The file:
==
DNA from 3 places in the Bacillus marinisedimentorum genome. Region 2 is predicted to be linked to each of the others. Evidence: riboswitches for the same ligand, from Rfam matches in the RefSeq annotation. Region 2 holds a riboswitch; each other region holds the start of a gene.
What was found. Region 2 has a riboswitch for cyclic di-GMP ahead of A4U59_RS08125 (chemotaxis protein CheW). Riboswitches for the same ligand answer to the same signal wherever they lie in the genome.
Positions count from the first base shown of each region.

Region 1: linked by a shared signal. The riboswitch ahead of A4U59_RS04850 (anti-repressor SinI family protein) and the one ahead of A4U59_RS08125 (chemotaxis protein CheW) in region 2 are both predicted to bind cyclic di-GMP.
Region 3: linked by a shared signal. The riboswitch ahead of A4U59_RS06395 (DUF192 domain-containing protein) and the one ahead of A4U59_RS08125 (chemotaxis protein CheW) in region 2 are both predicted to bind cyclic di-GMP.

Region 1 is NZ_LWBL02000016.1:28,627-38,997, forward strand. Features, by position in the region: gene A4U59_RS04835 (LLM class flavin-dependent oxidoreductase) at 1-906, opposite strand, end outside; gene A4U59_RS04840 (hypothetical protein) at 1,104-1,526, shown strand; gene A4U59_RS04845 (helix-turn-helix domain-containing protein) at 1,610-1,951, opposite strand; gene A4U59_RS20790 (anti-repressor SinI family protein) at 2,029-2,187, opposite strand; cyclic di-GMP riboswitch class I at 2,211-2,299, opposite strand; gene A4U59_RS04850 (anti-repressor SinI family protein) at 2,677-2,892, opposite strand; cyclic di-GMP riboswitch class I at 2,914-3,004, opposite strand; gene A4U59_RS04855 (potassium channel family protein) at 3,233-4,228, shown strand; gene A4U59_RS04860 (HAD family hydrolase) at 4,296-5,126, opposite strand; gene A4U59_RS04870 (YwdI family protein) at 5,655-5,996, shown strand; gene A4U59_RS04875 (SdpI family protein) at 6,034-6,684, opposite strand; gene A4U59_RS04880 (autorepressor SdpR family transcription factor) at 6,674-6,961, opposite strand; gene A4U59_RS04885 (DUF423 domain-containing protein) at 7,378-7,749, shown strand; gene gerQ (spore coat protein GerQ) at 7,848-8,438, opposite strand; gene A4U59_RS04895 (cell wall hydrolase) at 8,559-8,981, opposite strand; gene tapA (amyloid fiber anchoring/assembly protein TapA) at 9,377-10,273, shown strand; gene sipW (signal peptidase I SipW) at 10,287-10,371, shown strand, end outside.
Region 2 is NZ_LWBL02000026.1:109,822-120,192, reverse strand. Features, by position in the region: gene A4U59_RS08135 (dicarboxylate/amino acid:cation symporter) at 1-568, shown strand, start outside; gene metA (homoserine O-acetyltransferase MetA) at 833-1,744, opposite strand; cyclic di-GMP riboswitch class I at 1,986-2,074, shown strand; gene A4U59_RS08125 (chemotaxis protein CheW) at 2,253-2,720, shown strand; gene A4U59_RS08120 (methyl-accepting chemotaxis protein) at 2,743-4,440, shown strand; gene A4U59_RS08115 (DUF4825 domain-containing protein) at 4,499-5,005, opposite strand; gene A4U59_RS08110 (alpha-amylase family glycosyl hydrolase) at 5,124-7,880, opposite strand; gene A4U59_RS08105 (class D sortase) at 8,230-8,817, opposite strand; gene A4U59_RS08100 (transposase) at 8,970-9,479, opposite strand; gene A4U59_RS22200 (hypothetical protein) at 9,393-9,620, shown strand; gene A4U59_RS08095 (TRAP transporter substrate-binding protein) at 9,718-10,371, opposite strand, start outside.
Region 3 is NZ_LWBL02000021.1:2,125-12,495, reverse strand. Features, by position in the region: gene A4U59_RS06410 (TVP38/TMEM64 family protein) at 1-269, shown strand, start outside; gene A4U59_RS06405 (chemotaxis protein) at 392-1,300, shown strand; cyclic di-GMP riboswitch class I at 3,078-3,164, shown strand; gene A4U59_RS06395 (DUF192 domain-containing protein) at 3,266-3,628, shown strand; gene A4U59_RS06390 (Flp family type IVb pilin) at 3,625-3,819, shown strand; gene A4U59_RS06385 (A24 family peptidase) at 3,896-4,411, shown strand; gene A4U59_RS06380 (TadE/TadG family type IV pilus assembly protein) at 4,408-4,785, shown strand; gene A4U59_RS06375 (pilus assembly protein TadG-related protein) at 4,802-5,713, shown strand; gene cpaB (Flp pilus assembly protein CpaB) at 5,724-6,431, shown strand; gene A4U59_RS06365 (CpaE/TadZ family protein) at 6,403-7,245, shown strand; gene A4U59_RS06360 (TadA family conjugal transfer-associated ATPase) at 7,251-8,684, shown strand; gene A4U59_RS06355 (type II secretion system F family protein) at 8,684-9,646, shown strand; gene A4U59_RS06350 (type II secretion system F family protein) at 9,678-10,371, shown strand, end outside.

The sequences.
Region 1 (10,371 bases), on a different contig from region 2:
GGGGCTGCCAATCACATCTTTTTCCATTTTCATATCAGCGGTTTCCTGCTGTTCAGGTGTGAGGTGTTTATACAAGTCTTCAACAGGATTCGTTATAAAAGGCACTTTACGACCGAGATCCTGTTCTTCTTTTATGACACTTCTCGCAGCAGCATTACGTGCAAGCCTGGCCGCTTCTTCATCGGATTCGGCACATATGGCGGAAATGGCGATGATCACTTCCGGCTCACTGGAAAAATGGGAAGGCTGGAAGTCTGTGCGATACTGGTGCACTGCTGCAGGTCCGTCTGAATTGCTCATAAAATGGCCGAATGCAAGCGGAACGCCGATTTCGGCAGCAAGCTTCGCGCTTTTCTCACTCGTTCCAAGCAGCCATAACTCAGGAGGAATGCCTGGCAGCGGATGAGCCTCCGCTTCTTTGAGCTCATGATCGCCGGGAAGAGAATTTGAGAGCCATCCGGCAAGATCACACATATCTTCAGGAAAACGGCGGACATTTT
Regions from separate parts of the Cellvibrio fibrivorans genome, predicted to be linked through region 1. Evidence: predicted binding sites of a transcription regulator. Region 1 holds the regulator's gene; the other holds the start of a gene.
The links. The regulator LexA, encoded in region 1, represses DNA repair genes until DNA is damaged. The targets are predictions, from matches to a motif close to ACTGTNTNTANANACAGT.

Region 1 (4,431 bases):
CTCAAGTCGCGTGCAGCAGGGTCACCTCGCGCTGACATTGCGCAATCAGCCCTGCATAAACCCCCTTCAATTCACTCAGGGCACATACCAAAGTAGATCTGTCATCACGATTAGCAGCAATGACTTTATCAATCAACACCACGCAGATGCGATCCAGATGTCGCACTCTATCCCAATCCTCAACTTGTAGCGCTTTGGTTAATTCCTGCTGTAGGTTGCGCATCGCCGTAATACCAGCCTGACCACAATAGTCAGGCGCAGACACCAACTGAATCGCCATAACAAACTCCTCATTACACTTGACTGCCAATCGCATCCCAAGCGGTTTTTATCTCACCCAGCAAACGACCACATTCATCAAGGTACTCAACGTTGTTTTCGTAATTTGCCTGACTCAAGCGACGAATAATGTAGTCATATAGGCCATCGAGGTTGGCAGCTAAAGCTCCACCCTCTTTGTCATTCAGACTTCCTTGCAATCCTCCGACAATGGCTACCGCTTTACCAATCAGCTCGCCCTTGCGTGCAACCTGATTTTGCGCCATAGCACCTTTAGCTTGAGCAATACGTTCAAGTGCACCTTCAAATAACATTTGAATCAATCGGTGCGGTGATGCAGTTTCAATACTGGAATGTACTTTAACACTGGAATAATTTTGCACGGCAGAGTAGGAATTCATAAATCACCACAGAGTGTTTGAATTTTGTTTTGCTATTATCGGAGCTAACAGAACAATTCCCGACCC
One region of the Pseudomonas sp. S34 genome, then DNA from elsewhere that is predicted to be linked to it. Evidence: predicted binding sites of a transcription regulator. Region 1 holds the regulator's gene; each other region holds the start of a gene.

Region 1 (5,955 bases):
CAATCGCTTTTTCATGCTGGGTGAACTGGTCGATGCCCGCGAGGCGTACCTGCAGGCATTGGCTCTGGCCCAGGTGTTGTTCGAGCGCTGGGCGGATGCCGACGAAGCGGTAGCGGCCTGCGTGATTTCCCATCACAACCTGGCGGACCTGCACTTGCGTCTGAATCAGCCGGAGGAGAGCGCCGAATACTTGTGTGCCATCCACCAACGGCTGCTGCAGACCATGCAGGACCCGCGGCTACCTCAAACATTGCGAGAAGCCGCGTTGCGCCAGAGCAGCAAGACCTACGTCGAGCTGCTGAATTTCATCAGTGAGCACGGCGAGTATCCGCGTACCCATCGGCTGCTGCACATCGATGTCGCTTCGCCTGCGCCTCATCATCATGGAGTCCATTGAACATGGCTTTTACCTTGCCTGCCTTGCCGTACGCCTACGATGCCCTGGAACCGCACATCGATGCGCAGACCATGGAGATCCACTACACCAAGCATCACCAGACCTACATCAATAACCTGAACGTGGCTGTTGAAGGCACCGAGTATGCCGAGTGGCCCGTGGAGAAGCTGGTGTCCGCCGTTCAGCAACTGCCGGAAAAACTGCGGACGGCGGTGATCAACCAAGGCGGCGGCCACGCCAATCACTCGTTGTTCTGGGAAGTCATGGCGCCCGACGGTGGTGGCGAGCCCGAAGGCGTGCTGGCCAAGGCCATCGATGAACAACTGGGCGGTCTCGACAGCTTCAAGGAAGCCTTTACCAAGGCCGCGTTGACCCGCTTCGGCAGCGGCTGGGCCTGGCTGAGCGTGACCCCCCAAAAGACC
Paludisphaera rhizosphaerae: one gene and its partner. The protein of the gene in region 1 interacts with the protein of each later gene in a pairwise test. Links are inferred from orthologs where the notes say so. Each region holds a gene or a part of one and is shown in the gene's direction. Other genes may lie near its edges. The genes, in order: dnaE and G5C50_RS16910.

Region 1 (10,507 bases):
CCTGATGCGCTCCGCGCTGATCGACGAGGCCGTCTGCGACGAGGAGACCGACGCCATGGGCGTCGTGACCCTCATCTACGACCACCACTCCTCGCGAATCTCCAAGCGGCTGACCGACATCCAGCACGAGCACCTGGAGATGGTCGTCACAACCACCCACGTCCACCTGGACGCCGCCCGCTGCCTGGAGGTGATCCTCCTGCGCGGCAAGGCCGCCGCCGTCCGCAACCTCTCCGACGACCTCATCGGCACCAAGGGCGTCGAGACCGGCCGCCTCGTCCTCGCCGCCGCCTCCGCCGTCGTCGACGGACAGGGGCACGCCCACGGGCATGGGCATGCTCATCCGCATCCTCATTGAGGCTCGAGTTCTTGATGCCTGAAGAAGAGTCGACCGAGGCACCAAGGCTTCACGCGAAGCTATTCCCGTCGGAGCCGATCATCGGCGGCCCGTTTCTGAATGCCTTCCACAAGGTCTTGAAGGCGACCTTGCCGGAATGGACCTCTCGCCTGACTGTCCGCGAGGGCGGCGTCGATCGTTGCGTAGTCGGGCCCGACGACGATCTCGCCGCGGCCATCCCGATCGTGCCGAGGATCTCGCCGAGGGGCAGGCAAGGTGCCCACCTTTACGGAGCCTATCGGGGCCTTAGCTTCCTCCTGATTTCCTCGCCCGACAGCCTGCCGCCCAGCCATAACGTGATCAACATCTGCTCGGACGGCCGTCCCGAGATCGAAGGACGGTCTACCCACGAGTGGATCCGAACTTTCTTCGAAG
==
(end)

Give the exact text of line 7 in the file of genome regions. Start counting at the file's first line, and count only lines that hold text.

Region 2 is NZ_LWBL02000026.1:109,822-120,192, reverse strand. Features, by position in the region: gene A4U59_RS08135 (dicarboxylate/amino acid:cation symporter) at 1-568, shown strand, start outside; gene metA (homoserine O-acetyltransferase MetA) at 833-1,744, opposite strand; cyclic di-GMP riboswitch class I at 1,986-2,074, shown strand; gene A4U59_RS08125 (chemotaxis protein CheW) at 2,253-2,720, shown strand; gene A4U59_RS08120 (methyl-accepting chemotaxis protein) at 2,743-4,440, shown strand; gene A4U59_RS08115 (DUF4825 domain-containing protein) at 4,499-5,005, opposite strand; gene A4U59_RS08110 (alpha-amylase family glycosyl hydrolase) at 5,124-7,880, opposite strand; gene A4U59_RS08105 (class D sortase) at 8,230-8,817, opposite strand; gene A4U59_RS08100 (transposase) at 8,970-9,479, opposite strand; gene A4U59_RS22200 (hypothetical protein) at 9,393-9,620, shown strand; gene A4U59_RS08095 (TRAP transporter substrate-binding protein) at 9,718-10,371, opposite strand, start outside.